There are a total of around 130 offshore Latin American hedge funds, according to Otávio de Magalhães Coutinho Vieira, director of asset management and head of fund advisory services at Safdié Group; the Latin American hedge fund index compiled by Singapore-based emerging markets specialist Eurekahedge has 115 constituents. Vieira notes that offshore funds tend to have relatively short track records, so investors should examine domestic funds from the same manager that offer longer performance history - and thanks to daily net asset value requirements in Brazil and elsewhere, where investment in hedge funds has trickled down to the level of retail investors, are easy to analyse.

Domestic hedge funds in Brazil have always been open to foreign investors, although tax considerations - as well as currency risk - have usually dictated the choice of an offshore structure. However, locally-domiciled funds are seeing greater inflows from domestic institutions as countries such as Argentina, Brazil, Chile and Mexico relax the investment restrictions governing pension schemes and insurance companies.

However, the growing capital inflows from home and abroad may pose performance problems for at least some managers, Vieira cautions. 'Investors need to pay attention to the size of the funds,' he says. 'Even though the liquidity situation is improving, it's sometime difficult for a very big fund to move its investments. One sometimes sees funds that are initially very successful starting to struggle as their assets under management grow.'

This is exacerbated, he says, by the dominant role in distribution played by a small number of big local banking institutions: 'The industry is very concentrated in terms of money flow. For instance, when Banco Itaú or Bradesco want to put money in one or other fund, the tickets are very big. Sometimes there may be an unwelcome impact on the hedge fund's performance.'

Perhaps the biggest issue facing investors looking to diversify into the Latin American market is a preponderance of Brazilian managers that far outweighs its admittedly dominant position in the region's economic hierarchy. 'The biggest question we face from institutional clients is how you play in Latin America beyond Brazil,' Echave says. 'Most of the managers are Brazilian and based in Brazil, and it is still the biggest market in terms of liquidity and availability of financial instruments. That is the most difficult thing to work around.'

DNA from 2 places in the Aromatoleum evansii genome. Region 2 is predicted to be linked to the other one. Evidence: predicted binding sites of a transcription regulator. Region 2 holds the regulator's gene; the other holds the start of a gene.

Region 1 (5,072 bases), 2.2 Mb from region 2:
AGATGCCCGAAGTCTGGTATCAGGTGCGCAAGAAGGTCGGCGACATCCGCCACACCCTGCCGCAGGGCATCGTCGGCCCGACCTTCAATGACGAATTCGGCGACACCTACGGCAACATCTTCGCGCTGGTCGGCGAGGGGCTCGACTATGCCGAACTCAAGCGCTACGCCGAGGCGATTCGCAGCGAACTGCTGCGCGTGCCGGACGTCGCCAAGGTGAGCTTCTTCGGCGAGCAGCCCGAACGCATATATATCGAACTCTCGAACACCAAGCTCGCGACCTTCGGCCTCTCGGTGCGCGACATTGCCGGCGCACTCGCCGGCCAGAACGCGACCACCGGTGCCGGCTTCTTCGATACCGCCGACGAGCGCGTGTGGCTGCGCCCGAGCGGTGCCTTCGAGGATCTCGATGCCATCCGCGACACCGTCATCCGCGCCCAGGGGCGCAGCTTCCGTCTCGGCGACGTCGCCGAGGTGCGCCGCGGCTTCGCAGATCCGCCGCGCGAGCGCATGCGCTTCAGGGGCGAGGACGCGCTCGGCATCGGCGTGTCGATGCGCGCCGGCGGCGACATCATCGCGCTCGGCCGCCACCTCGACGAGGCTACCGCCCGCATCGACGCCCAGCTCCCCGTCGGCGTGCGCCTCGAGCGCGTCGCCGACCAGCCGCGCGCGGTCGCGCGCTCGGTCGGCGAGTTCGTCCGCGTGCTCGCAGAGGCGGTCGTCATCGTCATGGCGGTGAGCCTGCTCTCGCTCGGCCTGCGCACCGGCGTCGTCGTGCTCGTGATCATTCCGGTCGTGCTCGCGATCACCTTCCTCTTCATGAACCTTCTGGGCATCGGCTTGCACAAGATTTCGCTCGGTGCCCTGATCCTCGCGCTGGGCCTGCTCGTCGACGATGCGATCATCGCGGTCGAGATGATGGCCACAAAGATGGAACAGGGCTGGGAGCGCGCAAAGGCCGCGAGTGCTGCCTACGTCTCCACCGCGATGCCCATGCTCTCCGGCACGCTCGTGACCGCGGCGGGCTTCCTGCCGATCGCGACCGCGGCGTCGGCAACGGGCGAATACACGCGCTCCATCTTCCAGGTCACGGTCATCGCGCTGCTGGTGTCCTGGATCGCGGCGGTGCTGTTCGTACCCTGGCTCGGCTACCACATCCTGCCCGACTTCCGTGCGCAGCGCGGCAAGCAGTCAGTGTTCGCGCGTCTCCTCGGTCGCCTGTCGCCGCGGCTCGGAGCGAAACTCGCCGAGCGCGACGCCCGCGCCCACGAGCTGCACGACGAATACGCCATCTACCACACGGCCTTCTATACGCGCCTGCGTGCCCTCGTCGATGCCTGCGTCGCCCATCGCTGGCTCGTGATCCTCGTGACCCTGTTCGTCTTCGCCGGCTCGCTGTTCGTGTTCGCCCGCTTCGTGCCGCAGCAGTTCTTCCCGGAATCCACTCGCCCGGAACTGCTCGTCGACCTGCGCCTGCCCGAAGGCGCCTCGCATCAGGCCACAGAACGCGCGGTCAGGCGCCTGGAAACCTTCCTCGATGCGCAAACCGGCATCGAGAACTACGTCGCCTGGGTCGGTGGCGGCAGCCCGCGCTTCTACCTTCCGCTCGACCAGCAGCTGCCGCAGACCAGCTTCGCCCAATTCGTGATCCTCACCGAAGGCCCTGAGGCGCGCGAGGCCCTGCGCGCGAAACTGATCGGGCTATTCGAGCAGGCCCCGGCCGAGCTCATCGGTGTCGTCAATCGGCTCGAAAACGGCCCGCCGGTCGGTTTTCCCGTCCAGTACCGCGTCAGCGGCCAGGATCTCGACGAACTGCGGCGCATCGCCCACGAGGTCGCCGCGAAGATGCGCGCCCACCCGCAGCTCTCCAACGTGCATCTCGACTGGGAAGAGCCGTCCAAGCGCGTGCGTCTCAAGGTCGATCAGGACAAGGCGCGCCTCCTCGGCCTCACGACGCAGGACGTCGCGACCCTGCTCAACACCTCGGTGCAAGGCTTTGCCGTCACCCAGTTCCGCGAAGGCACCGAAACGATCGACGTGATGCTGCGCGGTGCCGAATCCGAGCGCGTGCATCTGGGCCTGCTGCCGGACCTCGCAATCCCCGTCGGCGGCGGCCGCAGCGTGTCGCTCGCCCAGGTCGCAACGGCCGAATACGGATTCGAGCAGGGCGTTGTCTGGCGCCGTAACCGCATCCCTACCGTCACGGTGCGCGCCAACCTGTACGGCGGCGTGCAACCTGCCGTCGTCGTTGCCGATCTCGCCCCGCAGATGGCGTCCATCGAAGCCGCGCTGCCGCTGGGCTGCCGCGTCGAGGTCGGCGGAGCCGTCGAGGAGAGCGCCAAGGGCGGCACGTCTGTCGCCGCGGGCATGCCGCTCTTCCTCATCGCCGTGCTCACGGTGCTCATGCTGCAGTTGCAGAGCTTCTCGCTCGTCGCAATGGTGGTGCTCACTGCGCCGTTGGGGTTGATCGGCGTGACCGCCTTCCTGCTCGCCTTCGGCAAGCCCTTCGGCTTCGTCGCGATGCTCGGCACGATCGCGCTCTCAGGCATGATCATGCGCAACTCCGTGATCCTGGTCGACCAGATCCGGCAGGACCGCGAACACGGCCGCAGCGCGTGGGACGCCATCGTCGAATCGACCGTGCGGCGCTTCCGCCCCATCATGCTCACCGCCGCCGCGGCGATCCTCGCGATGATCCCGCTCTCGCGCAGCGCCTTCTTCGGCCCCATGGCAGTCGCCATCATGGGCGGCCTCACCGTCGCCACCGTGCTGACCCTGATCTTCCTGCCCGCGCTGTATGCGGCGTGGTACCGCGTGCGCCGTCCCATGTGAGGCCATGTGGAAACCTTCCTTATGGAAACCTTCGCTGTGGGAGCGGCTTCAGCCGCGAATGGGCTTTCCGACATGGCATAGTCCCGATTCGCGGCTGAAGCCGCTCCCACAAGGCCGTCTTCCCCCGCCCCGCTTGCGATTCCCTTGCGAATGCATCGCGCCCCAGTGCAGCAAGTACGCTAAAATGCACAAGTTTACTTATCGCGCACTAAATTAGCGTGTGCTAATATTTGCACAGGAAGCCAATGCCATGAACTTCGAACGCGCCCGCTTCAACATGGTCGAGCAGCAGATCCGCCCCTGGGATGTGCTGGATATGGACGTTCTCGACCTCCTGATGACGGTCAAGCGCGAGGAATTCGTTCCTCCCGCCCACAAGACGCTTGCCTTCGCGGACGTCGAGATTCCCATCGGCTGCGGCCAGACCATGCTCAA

According to Merrill Lynch, Brazil is home to up to 95 per cent of the region's hedge funds, although its estimate - up to 250 funds with assets of some USD24bn - is deliberately broad. Other analysts put the number of onshore and offshore funds investing mainly or exclusively in the region at as many as 300.

The Optimal Latin America Fund is 'very Brazil-centric in terms of allocation,' Echave says, with other countries accounting for just 10 per cent of the portfolio. 'We have one New York-based manager who runs a more diversified Latin American portfolio, but because of the depth of the market Brazil and Mexico are the two dominant markets, followed by Chile and Argentina.'

However, he notes that some of the fund's existing managers are starting to establish a track record of investment in other countries, notably Argentina. 'This year we expect to add an increasing number of positions with managers outside Brazil, in some cases managers based outside the region who have Latin American mandates.'

Vieira says the Safdié Latin American fund of funds has USD150m in assets placed with 14 underlying managers, mostly based in Brazil but also including managers who invest in the region from New York, San Francisco or London. He says: 'Brazil has a competitive advantage over other markets in the region because of its degree of liquidity and the availability of investment instruments.' The Brazilian Mercantile & Futures Exchange in São Paulo is the fifth biggest futures exchange in the world, he notes, while the Bovespa, the São Paulo Stock Exchange, is by far Latin America's largest exchange, accounting for more than two-thirds of the region's total trading volume.

Brazil also stands out as a centre for hedge fund management, say market participants, because of the country's years of high inflation, whose legacy of high interest rates long made equity investment relatively uncompetitive. 'In the other big countries in the region like Argentina, Chile and Mexico, the asset management industry is more geared to active long-only funds or fixed-income funds,' Vieira says. 'There are few onshore hedge funds, and not many more offshore.'